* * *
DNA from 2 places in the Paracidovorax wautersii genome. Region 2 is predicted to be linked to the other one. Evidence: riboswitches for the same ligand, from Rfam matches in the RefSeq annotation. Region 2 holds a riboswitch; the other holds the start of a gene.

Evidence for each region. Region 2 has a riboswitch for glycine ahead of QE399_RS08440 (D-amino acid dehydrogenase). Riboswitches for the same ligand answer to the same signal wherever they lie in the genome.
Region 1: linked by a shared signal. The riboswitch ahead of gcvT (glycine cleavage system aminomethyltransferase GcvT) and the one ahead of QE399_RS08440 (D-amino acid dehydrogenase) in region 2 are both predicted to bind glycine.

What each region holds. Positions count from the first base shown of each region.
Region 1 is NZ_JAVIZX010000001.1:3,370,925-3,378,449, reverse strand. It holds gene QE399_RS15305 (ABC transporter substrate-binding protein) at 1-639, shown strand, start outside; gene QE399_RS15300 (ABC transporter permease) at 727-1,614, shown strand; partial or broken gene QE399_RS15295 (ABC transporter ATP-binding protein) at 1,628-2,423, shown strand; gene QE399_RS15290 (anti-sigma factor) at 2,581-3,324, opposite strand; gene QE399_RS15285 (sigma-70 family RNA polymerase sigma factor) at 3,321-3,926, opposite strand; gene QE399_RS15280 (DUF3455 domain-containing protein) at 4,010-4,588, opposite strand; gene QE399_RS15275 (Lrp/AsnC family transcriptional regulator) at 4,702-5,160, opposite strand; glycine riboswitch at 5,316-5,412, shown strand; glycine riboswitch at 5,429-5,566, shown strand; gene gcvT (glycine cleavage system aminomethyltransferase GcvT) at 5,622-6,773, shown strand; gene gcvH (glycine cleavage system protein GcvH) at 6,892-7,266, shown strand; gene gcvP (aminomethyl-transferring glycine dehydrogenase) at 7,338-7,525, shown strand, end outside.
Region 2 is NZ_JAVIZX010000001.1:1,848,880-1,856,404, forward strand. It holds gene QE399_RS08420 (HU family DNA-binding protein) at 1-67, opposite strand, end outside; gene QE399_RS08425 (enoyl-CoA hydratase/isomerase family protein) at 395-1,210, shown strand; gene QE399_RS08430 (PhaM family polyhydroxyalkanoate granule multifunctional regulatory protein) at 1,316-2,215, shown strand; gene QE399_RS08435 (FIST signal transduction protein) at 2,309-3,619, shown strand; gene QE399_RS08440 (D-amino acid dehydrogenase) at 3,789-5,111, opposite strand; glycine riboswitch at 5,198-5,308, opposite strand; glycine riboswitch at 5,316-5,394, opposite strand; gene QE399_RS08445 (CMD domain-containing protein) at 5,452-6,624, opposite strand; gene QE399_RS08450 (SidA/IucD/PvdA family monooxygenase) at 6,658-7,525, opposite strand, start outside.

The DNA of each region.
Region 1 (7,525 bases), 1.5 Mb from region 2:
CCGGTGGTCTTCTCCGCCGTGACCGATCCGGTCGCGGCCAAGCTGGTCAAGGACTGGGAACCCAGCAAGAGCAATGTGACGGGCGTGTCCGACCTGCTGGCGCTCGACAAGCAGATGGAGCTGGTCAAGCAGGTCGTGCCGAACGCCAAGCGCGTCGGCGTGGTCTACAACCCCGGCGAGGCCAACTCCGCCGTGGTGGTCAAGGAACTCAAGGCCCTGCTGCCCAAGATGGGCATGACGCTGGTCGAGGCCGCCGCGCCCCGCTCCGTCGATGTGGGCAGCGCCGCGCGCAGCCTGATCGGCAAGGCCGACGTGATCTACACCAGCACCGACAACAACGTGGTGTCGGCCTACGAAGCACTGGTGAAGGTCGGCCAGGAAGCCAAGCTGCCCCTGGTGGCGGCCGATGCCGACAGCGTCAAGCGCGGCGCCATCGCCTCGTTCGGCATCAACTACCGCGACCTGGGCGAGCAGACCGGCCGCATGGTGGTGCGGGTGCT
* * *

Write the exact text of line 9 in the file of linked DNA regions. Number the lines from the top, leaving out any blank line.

CCGGTGGTCTTCTCCGCCGTGACCGATCCGGTCGCGGCCAAGCTGGTCAAGGACTGGGAACCCAGCAAGAGCAATGTGACGGGCGTGTCCGACCTGCTGGCGCTCGACAAGCAGATGGAGCTGGTCAAGCAGGTCGTGCCGAACGCCAAGCGCGTCGGCGTGGTCTACAACCCCGGCGAGGCCAACTCCGCCGTGGTGGTCAAGGAACTCAAGGCCCTGCTGCCCAAGATGGGCATGACGCTGGTCGAGGCCGCCGCGCCCCGCTCCGTCGATGTGGGCAGCGCCGCGCGCAGCCTGATCGGCAAGGCCGACGTGATCTACACCAGCACCGACAACAACGTGGTGTCGGCCTACGAAGCACTGGTGAAGGTCGGCCAGGAAGCCAAGCTGCCCCTGGTGGCGGCCGATGCCGACAGCGTCAAGCGCGGCGCCATCGCCTCGTTCGGCATCAACTACCGCGACCTGGGCGAGCAGACCGGCCGCATGGTGGTGCGGGTGCT